While I was patiently waiting for the paint to dry, I returned to the studio to attend a handful of Zoom meetings and in between meetings I was busy applying fusible onto a variety of my favorite patterned fabrics: sunprints, stripes, and dots. In between more meetings, a few of the solids were transformed into prints by stamping with ArtFoamies stamps and one of my own hand-carved stamp designs

Above you can see the entire collection with one of the painted Evolon panels. Once all the Wonder Under paper backing was removed from the fused swatches, the paper was repurposed by cutting out a variety of heart shapes to audition potential layout designs. It may be a bit difficult to see the paper hearts given their semi-transparent nature, but at first I created groups of similar heart shapes and sizes to interact directly with the background fabric. It seemed a little too planned. Revisiting those inspirational photos, I replaced the wedge shapes with long skinny hearts that radiated out from a central focal point. 

You may have noticed in the last photo above, there are still a few paper hearts in place in the final layout. Those were left as placeholders for two more techniques that I wanted to incorporate into my composition.

The first technique involved stamping directly onto the background. A freezer paper heart stencil was cut out and temporarily fused shiny-side-down onto the background before stamping with an ArtFoamie stamp featuring Xs and Os, aka Kisses and Hugs. Once the stencil was lifted, I was left with a stamped heart

Wednesday morning (aka one day before the entry deadline!) I prepared my quilt sandwich and began quilting all the hearts. There were still a few remaining placeholder hearts that I had planned to recreate using a bright magenta sheer fabric. A slightly larger swatch was cut out and held in place with blue painter's tape. The paper heart served as a template as I free-motion quilted all around, but removed before doing a second pass and adding a stitched a message of love and hope into the heart's center. Havel Snip-EZE snips were used to trim away the excess sheer fabric.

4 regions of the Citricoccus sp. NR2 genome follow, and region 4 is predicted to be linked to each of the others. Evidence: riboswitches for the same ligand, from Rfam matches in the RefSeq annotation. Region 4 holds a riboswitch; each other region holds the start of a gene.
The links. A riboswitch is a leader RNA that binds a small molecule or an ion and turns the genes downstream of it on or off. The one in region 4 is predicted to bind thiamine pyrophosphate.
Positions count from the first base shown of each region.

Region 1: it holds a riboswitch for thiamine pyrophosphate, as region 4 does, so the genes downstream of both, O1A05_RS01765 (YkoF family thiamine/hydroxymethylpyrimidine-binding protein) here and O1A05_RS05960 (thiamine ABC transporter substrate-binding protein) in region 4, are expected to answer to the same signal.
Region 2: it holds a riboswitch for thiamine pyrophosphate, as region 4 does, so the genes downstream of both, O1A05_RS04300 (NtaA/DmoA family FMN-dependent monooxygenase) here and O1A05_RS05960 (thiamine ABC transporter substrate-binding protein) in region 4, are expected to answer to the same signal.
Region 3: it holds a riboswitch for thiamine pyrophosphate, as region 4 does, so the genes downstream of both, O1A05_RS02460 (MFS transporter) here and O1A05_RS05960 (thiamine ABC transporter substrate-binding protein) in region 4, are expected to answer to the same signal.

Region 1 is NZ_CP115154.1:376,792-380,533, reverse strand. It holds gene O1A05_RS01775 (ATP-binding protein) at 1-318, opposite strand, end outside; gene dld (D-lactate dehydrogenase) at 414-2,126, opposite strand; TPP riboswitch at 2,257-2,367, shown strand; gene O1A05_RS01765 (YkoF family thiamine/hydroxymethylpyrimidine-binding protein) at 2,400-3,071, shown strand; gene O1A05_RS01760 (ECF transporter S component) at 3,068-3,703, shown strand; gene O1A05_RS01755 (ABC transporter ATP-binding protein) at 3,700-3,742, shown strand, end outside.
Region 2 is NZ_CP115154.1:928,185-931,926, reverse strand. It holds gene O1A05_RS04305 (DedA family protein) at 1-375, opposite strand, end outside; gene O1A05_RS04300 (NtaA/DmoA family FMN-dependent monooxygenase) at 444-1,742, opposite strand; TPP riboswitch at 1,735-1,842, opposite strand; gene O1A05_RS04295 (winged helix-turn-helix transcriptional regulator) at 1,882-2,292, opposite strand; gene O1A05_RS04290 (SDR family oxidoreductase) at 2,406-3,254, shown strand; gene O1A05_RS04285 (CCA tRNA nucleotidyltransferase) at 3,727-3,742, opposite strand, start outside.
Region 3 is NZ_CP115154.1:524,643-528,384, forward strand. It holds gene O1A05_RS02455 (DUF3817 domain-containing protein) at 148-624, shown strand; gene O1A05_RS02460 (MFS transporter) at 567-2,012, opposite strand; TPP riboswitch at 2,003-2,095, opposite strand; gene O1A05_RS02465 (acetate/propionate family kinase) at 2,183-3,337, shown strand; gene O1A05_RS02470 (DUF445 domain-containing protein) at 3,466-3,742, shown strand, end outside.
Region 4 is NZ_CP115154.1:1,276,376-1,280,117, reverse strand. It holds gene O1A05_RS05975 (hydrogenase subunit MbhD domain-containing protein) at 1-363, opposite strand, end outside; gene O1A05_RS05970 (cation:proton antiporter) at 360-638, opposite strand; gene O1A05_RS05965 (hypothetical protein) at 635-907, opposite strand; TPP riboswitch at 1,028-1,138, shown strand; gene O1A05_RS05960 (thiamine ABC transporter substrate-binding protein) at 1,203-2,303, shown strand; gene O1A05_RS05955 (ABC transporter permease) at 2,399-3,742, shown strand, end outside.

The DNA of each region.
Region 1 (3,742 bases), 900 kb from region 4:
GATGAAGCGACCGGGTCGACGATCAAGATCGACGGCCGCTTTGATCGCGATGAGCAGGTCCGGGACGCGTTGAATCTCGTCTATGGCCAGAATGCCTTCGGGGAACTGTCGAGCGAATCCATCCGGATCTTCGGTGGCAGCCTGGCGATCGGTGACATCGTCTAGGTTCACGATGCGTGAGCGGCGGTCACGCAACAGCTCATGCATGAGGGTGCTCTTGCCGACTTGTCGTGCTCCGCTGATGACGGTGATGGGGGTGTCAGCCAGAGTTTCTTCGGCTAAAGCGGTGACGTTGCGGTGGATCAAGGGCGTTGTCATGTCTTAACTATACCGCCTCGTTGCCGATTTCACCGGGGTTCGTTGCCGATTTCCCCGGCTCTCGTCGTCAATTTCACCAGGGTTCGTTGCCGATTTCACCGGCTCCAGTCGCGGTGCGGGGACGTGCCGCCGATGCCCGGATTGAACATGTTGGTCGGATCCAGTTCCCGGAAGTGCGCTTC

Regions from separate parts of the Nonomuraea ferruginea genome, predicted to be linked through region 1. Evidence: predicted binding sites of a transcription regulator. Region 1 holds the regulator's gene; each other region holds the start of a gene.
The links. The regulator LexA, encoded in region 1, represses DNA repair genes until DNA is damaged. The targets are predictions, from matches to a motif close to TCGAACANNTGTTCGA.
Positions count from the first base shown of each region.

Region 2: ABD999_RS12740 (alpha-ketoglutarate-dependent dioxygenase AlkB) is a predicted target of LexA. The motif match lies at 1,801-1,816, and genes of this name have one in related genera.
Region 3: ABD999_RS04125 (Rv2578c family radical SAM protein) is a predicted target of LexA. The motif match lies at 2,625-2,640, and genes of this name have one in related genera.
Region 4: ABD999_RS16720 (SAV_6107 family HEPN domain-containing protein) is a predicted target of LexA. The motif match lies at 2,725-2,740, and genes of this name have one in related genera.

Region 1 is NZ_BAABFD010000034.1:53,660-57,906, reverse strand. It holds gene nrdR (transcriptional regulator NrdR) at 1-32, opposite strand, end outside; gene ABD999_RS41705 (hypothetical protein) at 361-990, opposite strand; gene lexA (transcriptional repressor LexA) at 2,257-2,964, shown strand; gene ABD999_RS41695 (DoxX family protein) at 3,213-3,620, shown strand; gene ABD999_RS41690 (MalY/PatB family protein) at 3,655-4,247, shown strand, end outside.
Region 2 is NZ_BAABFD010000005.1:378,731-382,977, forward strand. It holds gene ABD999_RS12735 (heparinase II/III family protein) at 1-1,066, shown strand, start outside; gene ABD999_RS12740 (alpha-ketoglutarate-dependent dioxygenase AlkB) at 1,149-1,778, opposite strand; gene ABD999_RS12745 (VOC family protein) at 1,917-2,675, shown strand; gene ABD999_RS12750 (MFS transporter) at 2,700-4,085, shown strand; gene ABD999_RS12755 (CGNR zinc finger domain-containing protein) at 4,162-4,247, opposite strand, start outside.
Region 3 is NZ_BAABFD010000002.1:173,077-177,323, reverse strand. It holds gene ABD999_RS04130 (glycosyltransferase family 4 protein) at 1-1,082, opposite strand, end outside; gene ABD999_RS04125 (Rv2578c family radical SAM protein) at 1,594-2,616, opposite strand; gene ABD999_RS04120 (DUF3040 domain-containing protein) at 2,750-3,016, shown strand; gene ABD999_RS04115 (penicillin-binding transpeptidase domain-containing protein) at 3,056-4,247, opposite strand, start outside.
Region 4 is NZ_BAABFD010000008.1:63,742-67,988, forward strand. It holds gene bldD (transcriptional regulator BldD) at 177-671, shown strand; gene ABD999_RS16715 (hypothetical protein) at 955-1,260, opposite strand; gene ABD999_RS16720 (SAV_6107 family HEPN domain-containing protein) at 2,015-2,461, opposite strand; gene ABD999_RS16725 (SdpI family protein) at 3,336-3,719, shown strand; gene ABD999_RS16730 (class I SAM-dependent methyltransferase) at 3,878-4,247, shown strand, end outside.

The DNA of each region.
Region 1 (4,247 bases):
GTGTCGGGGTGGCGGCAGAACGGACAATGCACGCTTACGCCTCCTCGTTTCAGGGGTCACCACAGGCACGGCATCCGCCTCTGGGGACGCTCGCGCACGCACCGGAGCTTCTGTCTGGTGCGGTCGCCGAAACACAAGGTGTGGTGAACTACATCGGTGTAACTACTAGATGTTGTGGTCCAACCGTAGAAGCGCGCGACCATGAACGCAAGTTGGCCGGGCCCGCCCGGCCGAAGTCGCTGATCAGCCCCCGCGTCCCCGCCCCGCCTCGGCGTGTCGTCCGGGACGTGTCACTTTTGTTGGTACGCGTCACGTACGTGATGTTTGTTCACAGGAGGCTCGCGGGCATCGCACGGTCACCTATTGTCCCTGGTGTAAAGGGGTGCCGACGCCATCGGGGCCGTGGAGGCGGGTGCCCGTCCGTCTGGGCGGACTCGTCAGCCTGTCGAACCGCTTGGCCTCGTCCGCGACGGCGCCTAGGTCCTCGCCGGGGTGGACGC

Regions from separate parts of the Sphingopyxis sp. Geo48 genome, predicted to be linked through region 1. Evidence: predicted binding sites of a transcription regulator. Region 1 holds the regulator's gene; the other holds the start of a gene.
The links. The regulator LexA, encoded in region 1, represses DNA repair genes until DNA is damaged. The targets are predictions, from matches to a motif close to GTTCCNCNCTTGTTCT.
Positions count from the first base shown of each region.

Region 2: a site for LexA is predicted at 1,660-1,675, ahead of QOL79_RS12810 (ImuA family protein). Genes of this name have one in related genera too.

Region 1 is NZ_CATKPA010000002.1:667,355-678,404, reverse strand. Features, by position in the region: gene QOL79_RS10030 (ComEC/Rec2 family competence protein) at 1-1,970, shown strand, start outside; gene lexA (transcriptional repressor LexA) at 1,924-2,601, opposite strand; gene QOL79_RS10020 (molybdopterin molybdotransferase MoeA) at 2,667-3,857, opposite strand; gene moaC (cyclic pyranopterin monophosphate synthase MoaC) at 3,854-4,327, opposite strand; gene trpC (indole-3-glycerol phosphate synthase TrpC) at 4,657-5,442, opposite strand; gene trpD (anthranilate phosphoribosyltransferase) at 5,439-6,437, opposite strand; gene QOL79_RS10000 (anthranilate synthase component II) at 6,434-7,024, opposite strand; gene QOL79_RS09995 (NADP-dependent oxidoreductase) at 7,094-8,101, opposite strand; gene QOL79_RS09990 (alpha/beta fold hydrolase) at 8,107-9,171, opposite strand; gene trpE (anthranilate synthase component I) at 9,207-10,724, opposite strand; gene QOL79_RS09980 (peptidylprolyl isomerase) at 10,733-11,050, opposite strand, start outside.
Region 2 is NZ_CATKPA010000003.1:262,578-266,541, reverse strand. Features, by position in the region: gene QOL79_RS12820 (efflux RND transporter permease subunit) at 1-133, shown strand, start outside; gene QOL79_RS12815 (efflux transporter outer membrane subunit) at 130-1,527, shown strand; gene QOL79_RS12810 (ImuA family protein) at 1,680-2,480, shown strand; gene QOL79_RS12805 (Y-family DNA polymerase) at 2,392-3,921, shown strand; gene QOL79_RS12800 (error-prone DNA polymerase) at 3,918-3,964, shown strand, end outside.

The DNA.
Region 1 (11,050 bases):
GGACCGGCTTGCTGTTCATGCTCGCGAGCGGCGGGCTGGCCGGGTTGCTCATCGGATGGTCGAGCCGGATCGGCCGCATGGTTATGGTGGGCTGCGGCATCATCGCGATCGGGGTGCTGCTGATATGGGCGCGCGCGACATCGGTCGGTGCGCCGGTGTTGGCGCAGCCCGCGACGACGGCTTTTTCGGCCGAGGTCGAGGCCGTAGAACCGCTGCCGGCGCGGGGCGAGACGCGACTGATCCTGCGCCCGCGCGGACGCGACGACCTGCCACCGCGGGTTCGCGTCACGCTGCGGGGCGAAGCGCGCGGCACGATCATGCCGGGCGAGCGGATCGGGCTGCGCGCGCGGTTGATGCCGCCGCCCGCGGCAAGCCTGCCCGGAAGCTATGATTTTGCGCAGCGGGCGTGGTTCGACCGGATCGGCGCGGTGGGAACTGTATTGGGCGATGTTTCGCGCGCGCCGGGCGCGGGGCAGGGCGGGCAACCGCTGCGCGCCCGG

One of the sunprints I wanted to use for the large focal heart didn't have enough contrast with the painted background. It too received a sheer fabric overlay,

I had fun adding stitched textures and more messages of love into the surrounding hearts. The graffiti background was filled in with zig zag meander before trimming and facing the edges shortly before midnight which left me with almost 24 hours until the entry closed. And yes, I absolutely checked on what time and time zone the entry form was scheduled to close!

Here are most of the mark-making stamps, paints, and pen used, in addition to the collection of magenta threads used in the quilting.

Thursday morning (less than 17 hours before the entry would close), I took photographs and wrote up my Artist's Statement:

"A previous design concept wasn't coalescing, no matter how hard I reworked it my mind. Instead of abandoning all hope of creating a magenta piece, I returned to my studio resolved to simply "play with pink" to see what might happen. I pulled out some of my favorite pink fabrics: solids, stripes, polka dots, and sun prints. Next round of fun included a bit of mark-making magic using some of my favorite techniques and supplies. Messages of love were free-motion stitched throughout the hearts. By focusing on the element of play, I experienced joy at every step of the design process and ultimately learned to follow my heART!"

Both entries were submitted before 2 PM, with 10 hours until the entry form officially closed!  Later that evening I enjoyed a celebratory Industrial Strength watermelon margarita and regret not taking a picture of it next to my Magenta color card.

"Follow Your heART" Finishes 15" x 45"


  1. Mel, I love how you incorporate so many techniques in one piece of art. I am glad you like the Evolon, it's a wonderful material :)
    Send you a warm hug from TN

    1. Awww...thank you Margarita! A lot of heart and joy went into making this piece. Thank you again for introducing me to the joy of using Evolon!! I am excited to use it in more of my art quilts!! Hugs from CA to TN!